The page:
Loan sharks in hot pursuit of hapless fishermen in Kerala

However, the interest rates go as high as 160 per cent, making it difficult for the fishers to escape from the debt-trap, it said.

Published: 19th May 2019 04:04 AM  |   Last Updated: 19th May 2019 04:04 AM   |  A+A-

Fishermen separating fish from net at Kochuveli in T’Puram (Photo| Vincent Pulickal/EPS)

By Express News Service

KOCHI: Fishermen in Kerala are exploited by middlemen, auctioneers and private money lenders who provide loans at exorbitant rates and stake claim on the fishers’ future catch, leaving a majority of the community impoverished, a survey by Central Marine Fisheries Research Institute (CMFRI) has found.

Fishermen prefer borrowing from informal sources as the procedure is simpler than institutional sources. However, the interest rates go as high as 160 per cent, making it difficult for the fishers to escape from the debt trap, it said.

“Generally, fishermen take loan from multiple sources, including auctioneer-middlemen, third-party shareholders and private money lenders. There are also formal sources such as Matsyafed societies, cooperative and commercial banks and non-banking financial entities,” the survey said.

Loan source

Auctioneer-middlemen are the most common loan source, with about 69 per cent of sample vessels having availed of market-linked loans from them.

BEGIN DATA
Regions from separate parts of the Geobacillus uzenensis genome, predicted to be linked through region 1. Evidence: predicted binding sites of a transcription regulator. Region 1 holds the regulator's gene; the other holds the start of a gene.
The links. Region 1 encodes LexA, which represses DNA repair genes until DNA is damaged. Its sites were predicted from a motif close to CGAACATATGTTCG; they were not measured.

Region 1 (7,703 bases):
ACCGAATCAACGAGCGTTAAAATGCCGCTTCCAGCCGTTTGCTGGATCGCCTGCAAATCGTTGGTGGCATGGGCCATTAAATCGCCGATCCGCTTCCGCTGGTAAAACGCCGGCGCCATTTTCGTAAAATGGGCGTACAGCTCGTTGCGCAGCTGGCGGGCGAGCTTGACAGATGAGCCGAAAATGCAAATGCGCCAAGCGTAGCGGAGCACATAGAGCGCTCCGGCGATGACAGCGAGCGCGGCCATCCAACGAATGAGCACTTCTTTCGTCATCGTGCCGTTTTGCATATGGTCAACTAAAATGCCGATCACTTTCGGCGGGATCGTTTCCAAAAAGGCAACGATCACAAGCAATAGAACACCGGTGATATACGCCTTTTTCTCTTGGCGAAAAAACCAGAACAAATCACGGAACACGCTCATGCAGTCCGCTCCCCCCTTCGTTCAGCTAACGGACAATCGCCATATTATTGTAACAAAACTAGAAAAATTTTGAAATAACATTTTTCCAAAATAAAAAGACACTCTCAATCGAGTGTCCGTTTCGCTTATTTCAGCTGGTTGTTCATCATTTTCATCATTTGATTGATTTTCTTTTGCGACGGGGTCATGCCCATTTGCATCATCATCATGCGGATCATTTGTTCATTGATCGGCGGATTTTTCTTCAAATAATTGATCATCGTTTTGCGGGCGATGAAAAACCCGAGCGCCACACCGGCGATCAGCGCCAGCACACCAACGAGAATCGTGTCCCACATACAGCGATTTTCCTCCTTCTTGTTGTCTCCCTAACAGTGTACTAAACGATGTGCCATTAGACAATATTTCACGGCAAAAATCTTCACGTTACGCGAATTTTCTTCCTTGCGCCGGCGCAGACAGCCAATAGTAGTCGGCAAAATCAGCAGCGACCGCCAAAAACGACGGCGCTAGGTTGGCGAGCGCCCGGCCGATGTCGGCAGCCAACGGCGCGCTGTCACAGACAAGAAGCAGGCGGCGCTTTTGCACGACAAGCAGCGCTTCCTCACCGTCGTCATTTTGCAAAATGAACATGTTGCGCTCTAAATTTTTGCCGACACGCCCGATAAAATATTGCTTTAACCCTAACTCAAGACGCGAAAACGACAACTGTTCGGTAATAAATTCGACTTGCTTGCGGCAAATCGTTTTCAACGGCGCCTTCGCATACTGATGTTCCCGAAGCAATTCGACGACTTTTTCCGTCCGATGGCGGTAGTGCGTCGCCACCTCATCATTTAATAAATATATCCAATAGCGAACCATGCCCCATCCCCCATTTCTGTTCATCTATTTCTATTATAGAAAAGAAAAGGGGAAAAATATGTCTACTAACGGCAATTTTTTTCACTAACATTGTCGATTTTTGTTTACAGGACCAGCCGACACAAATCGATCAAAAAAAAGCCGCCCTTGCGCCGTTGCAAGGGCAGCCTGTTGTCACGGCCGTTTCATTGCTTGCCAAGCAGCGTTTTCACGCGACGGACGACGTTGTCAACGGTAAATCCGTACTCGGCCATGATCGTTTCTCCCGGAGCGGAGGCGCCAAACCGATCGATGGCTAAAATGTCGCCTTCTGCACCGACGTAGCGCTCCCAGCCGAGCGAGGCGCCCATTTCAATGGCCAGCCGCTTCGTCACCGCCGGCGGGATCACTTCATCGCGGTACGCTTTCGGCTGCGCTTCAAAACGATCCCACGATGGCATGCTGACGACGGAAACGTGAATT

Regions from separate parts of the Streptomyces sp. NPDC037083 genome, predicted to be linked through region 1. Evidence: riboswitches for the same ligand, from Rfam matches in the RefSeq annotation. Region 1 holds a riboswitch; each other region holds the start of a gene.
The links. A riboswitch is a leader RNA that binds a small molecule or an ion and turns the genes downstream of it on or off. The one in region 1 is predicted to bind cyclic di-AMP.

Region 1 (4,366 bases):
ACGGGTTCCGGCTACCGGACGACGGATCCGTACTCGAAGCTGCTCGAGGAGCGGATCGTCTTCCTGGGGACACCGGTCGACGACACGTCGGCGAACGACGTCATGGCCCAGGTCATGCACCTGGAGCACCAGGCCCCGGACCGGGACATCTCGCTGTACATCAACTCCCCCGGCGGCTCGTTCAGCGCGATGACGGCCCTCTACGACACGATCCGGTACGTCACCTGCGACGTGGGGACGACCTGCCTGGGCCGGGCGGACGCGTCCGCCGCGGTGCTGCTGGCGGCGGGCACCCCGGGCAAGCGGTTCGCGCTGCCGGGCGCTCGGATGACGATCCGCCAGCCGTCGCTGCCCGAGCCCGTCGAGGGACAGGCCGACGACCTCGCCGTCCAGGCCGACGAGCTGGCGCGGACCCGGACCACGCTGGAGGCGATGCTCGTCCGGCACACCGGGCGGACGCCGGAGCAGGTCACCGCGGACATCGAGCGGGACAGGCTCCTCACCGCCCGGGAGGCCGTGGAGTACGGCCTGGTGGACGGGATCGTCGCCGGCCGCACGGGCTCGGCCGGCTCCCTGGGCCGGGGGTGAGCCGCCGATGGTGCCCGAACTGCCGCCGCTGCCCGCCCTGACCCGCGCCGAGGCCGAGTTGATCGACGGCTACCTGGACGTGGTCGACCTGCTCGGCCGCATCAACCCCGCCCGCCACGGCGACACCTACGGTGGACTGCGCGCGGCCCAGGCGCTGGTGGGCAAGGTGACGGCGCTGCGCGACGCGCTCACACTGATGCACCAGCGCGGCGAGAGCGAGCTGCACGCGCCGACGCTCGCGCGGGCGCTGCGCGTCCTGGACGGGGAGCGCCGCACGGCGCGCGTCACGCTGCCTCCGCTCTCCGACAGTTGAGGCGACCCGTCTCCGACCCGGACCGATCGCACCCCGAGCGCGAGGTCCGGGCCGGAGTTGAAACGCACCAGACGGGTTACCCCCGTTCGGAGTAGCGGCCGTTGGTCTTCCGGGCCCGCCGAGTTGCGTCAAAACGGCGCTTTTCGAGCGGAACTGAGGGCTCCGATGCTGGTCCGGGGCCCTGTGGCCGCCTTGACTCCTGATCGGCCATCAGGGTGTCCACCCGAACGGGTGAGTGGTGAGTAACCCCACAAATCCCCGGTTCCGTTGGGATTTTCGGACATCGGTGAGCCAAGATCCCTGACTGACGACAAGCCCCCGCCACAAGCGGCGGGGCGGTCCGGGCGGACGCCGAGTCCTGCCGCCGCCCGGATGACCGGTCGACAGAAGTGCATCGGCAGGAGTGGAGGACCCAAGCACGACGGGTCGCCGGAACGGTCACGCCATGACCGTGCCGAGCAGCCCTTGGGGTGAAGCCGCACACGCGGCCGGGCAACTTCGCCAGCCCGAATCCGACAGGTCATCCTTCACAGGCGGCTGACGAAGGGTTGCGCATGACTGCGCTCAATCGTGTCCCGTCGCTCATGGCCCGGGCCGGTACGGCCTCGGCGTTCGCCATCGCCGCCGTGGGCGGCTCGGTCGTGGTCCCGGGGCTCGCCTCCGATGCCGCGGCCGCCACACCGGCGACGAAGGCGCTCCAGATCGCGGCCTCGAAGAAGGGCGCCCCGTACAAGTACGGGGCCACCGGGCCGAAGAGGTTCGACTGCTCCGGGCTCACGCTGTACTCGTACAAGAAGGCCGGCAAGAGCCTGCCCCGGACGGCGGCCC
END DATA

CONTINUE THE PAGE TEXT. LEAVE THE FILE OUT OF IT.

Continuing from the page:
The loans are provided on the condition the future catch from the vessels are marketed through the lender for a commission ranging between 5-10 per cent of the catch’s value. Matsyafed societies cater to financial needs of about 60 per cent of the sample vessels, while the coverage of other formal sources is below 20 per cent, it said.

The survey report, published in leading international journal, Marine Policy, found despite the presence of prominent cooperative financial institutions, market situation forces fishermen to borrow money from private financial players. 

Third-party shareholders who invest in fishing business by purchasing ownership shares, covered 45 per cent of the sample vessels. The involvement of private money lenders was also found to be considerable with about 32 per cent sample vessels having sourced loans from them. Calculations based on full set of ‘cost and earnings data’ of sample vessels suggested imputed value of interest rate paid by fishermen, mostly in the form of commission on fish catch, ranged between 15 per cent to as high as 160 per cent per annum, it said. “The government should curb exploitative lending practices and encourage financial institutions to consider fishing vessels as collateral security for loans,” said CMFRI socio-economic division senior scientist Shinoj Parappurathu. 

Linking formal credit with insurance is a sensible option. The government should strengthen fisheries cooperative societies to improve the financial status of fishermen, he said. 
A fisherman from Alappuzha district, Antony Xavier, was part of the team that surveyed the coastal areas. C Ramachandran and KK Baiju were the other contributors to the study.

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